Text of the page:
Page 67 - FDCC_InsightsSpecialIssue23.2
P. 67

  Benjamin M. Watson
By Benjamin M. Watson & P. Ryan Beckett
In 2016, Congress enacted the Defend Trade Secrets Act, 18 U.S.C. § 1831 et seq. The DTSA is based largely on the language of the Uniform Trade Secrets Act, which, to date, has been adopted by 48 states, as well as the District of Columbia, Puerto Rico, and the U.S. Virgin Islands. Unlike the UTSA that provides no independent basis for federal jurisdiction beyond diversity jurisdiction, the DTSA opened federal courts to trade secret litigation under 28 U.S.C. § 1331.1 It also provides federal courts with wide-ranging authority to craft different and distinct remedies to address trade secret misappropriation. These remedies include injunctive relief as well as compensatory damages and other forms of monetary relief. The DTSA provides a myriad of options to victims of trade secret misappropriation, and this article will provide an overview of those various rights, remedies and obligations.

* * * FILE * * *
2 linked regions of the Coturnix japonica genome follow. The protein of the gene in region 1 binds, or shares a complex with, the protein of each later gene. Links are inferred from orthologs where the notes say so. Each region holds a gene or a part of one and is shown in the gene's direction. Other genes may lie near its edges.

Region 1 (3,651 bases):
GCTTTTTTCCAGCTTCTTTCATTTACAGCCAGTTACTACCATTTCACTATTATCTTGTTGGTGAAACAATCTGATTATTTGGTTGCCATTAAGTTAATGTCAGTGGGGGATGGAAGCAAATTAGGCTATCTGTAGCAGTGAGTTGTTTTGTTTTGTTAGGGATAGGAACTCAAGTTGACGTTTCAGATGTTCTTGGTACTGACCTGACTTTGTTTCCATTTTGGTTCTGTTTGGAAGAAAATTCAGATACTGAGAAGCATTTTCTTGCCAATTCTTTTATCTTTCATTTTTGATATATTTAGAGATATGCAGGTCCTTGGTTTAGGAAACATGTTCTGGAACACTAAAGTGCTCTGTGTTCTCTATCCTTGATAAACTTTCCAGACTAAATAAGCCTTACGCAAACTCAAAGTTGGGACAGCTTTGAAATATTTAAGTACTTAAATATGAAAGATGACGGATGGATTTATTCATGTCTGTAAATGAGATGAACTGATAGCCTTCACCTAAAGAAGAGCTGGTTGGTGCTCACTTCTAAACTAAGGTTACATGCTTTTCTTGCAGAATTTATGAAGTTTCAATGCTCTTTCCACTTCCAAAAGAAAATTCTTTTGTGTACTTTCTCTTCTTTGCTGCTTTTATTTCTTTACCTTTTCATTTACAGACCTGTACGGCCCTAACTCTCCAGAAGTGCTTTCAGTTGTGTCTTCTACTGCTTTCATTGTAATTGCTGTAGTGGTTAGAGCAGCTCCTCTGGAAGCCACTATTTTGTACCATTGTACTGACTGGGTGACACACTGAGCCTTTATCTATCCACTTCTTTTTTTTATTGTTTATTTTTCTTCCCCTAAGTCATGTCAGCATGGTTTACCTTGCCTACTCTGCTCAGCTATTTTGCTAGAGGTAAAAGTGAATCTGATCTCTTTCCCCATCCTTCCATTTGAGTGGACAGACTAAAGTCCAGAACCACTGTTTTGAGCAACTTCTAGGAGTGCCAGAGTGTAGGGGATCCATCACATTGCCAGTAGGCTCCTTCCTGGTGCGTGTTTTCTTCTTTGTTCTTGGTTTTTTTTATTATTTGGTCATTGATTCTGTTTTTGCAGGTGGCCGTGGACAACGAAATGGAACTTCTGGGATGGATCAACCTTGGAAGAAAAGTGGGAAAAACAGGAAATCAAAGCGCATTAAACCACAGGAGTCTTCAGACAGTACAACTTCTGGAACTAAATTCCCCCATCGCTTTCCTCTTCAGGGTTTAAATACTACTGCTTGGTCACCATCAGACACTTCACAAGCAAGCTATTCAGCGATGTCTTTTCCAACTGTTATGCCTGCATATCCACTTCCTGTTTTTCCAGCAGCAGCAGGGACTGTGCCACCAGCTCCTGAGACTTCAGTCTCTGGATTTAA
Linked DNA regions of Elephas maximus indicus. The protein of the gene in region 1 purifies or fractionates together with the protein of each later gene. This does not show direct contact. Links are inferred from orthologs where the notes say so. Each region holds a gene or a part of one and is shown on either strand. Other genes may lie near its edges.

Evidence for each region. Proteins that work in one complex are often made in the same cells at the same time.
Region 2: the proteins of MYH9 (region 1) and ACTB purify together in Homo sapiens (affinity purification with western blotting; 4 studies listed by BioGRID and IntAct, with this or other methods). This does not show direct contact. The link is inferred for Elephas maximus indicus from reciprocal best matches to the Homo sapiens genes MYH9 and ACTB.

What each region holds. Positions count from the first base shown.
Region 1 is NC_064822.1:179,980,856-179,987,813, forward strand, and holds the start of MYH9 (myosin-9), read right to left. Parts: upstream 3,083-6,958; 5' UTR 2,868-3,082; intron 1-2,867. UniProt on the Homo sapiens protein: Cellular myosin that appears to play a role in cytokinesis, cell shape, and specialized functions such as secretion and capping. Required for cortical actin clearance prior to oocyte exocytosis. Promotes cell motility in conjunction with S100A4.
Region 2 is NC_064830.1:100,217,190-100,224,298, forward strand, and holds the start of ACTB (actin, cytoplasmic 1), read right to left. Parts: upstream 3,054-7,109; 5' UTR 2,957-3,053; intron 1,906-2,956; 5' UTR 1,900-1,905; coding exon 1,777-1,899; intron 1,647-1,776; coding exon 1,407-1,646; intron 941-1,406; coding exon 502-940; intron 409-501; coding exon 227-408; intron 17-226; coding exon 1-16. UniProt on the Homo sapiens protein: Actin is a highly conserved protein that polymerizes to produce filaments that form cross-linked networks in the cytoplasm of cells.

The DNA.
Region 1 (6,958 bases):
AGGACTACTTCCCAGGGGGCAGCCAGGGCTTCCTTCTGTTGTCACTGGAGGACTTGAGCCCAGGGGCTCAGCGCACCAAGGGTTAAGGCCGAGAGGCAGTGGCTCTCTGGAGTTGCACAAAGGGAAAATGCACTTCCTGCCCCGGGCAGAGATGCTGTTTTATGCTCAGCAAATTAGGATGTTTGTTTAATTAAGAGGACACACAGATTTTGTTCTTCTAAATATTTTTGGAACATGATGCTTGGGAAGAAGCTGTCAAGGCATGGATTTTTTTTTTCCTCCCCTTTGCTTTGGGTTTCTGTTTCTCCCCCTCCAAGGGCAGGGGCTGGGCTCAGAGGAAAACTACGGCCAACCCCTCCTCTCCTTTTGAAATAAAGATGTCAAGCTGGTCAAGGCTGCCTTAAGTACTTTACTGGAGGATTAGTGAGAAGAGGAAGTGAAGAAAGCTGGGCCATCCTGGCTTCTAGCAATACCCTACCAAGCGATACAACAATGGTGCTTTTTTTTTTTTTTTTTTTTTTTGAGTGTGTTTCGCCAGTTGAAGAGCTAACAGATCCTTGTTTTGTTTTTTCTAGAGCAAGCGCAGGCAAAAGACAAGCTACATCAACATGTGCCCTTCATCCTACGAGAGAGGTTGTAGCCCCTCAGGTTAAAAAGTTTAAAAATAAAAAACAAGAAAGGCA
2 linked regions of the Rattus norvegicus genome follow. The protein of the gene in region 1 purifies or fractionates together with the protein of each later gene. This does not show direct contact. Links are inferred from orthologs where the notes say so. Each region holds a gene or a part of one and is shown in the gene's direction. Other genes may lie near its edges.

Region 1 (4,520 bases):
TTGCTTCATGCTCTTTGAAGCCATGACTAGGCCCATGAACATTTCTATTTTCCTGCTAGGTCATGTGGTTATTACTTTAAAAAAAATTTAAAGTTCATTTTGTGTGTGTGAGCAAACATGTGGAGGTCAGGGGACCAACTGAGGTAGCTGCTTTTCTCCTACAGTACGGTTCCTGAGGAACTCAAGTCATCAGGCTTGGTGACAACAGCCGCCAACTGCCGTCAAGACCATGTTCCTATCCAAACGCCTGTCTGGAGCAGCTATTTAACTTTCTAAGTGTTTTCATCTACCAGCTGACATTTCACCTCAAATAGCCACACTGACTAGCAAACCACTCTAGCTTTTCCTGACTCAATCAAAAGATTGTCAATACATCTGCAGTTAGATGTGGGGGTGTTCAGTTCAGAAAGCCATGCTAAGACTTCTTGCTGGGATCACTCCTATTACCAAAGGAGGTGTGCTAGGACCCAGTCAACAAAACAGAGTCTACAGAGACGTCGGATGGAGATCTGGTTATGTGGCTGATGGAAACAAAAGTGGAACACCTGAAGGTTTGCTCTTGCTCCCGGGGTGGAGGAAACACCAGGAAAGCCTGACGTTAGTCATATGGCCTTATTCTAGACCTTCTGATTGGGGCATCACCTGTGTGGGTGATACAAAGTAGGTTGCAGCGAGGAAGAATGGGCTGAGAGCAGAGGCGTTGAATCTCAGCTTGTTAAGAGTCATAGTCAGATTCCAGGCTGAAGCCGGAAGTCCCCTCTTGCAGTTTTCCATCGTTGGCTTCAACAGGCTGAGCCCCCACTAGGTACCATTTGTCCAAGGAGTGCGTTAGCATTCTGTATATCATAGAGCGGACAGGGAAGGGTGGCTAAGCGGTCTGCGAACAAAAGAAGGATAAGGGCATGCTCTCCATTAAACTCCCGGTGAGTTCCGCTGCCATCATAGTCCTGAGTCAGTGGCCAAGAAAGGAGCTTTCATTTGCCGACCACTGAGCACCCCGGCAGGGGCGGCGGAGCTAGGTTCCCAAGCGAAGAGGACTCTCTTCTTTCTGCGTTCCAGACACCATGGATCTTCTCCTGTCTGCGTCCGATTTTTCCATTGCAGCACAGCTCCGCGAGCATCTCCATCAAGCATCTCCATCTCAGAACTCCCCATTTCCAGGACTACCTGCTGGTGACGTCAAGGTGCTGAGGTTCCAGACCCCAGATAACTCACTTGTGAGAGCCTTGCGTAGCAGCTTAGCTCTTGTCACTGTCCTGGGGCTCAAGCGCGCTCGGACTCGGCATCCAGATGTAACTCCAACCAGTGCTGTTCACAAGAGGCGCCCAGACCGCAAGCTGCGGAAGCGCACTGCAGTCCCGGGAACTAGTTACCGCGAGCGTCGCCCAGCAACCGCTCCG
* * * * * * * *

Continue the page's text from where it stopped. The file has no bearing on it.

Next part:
First, what is a trade secret? Not all information or data is of a nature that qualifies for protection from theft and use under the DTSA. Accordingly, the scope of information protected is included tin he definition of a “trade secret” as provided in 18 U.S.C. § 1839(3):
the term “trade secret” means all forms and types of financial, business, scientific, technical, economic, or engineering information, including patterns, plans, compilations, program devices, formulas, designs, prototypes, methods, techniques, processes, procedures, programs, or codes, whether tangible or intangible, and whether or how stored, compiled, or memorialized physically, electronically, graphically, photographically, or in writing if--
(A) the owner thereof has taken reasonable measures to keep such information secret; and
1 18 U.S.C. §1836(c).
Energy & Intellectual Property
Protecting Your Enterprise: Requirements And Remedies Under The Federal Defend
Trade Secrets Act
  P. Ryan Beckett

   65   66   67   68   69